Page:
This year, I read the prayer against the grain. I know that aseh imanu tzdakah va-chesed means that we ask God to show justice and lovingkindness in God's dealings with us. I choose to read "with us" as meaning "through us." As John Kennedy once said, "Here on earth God's work must truly be our own." When we chanted Avinu Malkeinu, I prayed that we in this community become the agents of justice, and of kind and loving deeds, that we would normally think are too much for us to achieve. This poor world needs so much from us. It is so daunting sometimes. Let us find the strength to go on working for a better world.
Saturday, September 11, 2010
Torah literally means teaching, instruction. It is not only the contents of the five books of Moses, or even of the whole Hebrew Bible: it's the tradition that's developed--and still developing, this instant--about how we should live our lives. As the rabbis read it, the God who is a character in the Torah (narrow meaning) says that we don't have to believe in God as a reality in the universe at large. What we have to believe in is Torah (larger meaning): that there is a way to lead a moral life as a person and as a society, and that studying to understand it and to walk in that way is the most important thing we can do.
A God who can say that I don't have to believe in God: that is a God I can believe in! Even if that God doesn't happen to exist (as Stephen Hawking is now arguing, and which would be a most inconvenient truth), that God is still the moral example I can follow and in whom I can put my trust. And my belief that I am in partnership with the moral force of the universe allows me to be partners with you, whether or not you believe in God.
So let's make this world better. We'll find out about the next one if and when we get there.
Monday, September 6, 2010
As Derrick Jackson pointed out in the Boston Globe, as the regular military stood down, the shadow military stood up.
A July report from the Congressional Research Service indicates that the number of private security personnel has risen by 26 percent during the drawdown. The report also says there are 11,600 private security forces in Iraq operating under the Department of Defense, a number corroborated by the federal bipartisan Commission on Wartime Contracting. So the total US security force level in Iraq — both military and private — is around 64,000.Regular U.S. troops and spies have treated Iraqis in ways that poisoned the name of the U.S.: remember Abu Ghraib? What do we think will happen when soldiers-for-hire, including the infamous Blackwater under its new name of Xe, are in charge of U.S. interests in the country?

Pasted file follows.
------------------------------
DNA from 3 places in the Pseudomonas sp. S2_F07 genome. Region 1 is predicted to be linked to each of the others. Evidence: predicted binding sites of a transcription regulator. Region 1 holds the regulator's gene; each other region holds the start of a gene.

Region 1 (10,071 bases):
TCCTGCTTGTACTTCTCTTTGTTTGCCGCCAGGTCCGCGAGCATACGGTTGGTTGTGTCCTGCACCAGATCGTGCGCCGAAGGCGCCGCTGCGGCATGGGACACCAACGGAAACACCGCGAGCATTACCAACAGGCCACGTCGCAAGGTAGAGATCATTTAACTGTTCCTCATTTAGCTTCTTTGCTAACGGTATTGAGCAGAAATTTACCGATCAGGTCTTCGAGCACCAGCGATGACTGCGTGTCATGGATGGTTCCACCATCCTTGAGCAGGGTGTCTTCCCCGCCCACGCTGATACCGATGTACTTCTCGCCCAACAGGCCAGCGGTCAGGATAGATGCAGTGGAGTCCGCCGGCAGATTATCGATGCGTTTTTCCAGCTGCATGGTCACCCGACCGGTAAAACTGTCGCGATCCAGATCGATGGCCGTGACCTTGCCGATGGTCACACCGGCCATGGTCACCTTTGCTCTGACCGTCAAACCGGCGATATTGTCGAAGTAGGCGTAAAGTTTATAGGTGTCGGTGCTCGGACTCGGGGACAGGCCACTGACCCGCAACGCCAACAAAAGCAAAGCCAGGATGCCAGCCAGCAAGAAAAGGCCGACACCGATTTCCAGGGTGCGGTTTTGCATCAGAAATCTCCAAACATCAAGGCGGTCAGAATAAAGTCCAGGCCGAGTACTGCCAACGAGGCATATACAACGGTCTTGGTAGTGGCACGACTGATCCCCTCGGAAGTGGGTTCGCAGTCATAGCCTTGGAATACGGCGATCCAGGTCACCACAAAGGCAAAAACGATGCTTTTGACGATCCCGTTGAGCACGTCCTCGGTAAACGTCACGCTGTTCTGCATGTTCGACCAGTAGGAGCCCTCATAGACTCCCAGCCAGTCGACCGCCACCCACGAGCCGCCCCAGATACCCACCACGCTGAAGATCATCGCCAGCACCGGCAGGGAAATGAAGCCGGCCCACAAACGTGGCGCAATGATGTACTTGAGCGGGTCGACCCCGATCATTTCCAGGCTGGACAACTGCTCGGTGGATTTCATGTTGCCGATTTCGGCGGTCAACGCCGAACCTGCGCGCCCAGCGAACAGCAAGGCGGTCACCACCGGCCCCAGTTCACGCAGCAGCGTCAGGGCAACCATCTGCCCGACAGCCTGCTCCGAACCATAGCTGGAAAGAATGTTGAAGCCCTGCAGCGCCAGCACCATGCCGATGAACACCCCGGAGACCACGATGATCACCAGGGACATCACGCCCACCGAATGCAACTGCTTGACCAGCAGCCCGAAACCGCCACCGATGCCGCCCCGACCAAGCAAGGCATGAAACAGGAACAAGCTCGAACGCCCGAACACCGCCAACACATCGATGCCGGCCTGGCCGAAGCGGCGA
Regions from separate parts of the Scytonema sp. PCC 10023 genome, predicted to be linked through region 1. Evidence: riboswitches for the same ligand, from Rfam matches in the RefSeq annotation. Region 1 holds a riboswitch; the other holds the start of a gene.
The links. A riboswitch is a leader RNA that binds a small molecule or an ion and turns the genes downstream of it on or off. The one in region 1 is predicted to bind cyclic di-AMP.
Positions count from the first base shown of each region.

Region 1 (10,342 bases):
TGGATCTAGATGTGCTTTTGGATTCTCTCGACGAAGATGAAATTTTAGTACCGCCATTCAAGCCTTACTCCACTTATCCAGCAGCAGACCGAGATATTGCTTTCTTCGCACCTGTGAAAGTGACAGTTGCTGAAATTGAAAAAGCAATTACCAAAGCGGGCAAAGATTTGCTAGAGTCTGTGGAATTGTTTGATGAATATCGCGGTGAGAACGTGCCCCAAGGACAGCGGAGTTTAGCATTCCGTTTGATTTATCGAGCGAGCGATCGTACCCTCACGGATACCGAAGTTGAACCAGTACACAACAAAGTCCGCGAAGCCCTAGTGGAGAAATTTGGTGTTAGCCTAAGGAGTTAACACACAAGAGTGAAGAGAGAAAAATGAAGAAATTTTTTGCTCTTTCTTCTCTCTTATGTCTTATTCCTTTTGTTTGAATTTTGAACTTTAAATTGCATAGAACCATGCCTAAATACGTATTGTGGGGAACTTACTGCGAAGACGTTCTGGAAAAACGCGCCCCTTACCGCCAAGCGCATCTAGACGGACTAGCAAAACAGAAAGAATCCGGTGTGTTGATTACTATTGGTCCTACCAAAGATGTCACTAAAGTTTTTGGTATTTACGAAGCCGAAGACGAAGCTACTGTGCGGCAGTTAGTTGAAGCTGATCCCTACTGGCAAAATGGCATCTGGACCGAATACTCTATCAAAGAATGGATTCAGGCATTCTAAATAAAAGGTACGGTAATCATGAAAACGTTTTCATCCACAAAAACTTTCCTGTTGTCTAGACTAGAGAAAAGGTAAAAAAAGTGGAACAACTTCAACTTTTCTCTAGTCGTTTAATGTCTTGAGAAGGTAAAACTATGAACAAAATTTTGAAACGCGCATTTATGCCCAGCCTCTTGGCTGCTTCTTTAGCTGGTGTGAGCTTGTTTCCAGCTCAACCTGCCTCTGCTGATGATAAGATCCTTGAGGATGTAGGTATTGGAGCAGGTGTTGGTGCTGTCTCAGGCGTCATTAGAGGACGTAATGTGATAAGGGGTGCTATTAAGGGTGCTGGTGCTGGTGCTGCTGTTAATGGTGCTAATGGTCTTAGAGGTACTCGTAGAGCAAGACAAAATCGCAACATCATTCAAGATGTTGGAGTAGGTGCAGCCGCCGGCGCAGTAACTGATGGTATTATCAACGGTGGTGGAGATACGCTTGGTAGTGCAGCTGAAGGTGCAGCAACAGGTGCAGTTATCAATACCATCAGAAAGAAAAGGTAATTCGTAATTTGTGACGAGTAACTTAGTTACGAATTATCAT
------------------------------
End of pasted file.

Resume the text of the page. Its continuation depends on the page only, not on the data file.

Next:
We in the U.S. may want to "turn the page" on Iraq, but our debt to the Iraqi people is still on the books.
Sunday, September 5, 2010
Yet for many thoughtful Jews, the festivity of the new year is overshadowed by Yom Kippur, the day of atonement, that falls ten days later. Many of us don't know what to do with this holiday. It is not that we think we are so perfect. We are acutely aware of our failures to live up to our highest ideals. Judaism also stresses tikkun olam, the repair and perfection of the world, so it is not only our personal shortfalls that weigh on our conscience at this time: we feel responsible for the planet!
With such a highly tuned sense of moral responsibility, some Jews find a whole day when we focus on repenting for our sins of omission and commission unbearable. I have felt this way, some years in my life. If you are struggling to be joyous this new year, knowing that Yom Kippur looms ahead, I have one thing to say to you:
"Then the Lord said to Moses, 'I have pardoned them, just like you asked."
Where do we see this line in the liturgy? During the Kol Nidre service, the very first set of prayers at sunset on the eve of Yom Kippur! We spend the next twenty-seven hours searching our souls and praying (mostly as a community) for forgiveness and the power to do better, knowing that we are already forgiven!
This might seem illogical to those who think of God as a divine scorekeeper, counting points in favor and points against each person. To me, it makes the deepest sense. It reflects my understanding that God never forsakes us and always wants to see us do better. On Yom Kippur, one day a year, we stress the aspect of God as judge--but that is within a year-round understanding that God and we are loving partners, engaged in a great work together. God needs us as we need God. We are all going on together after Yom Kippur.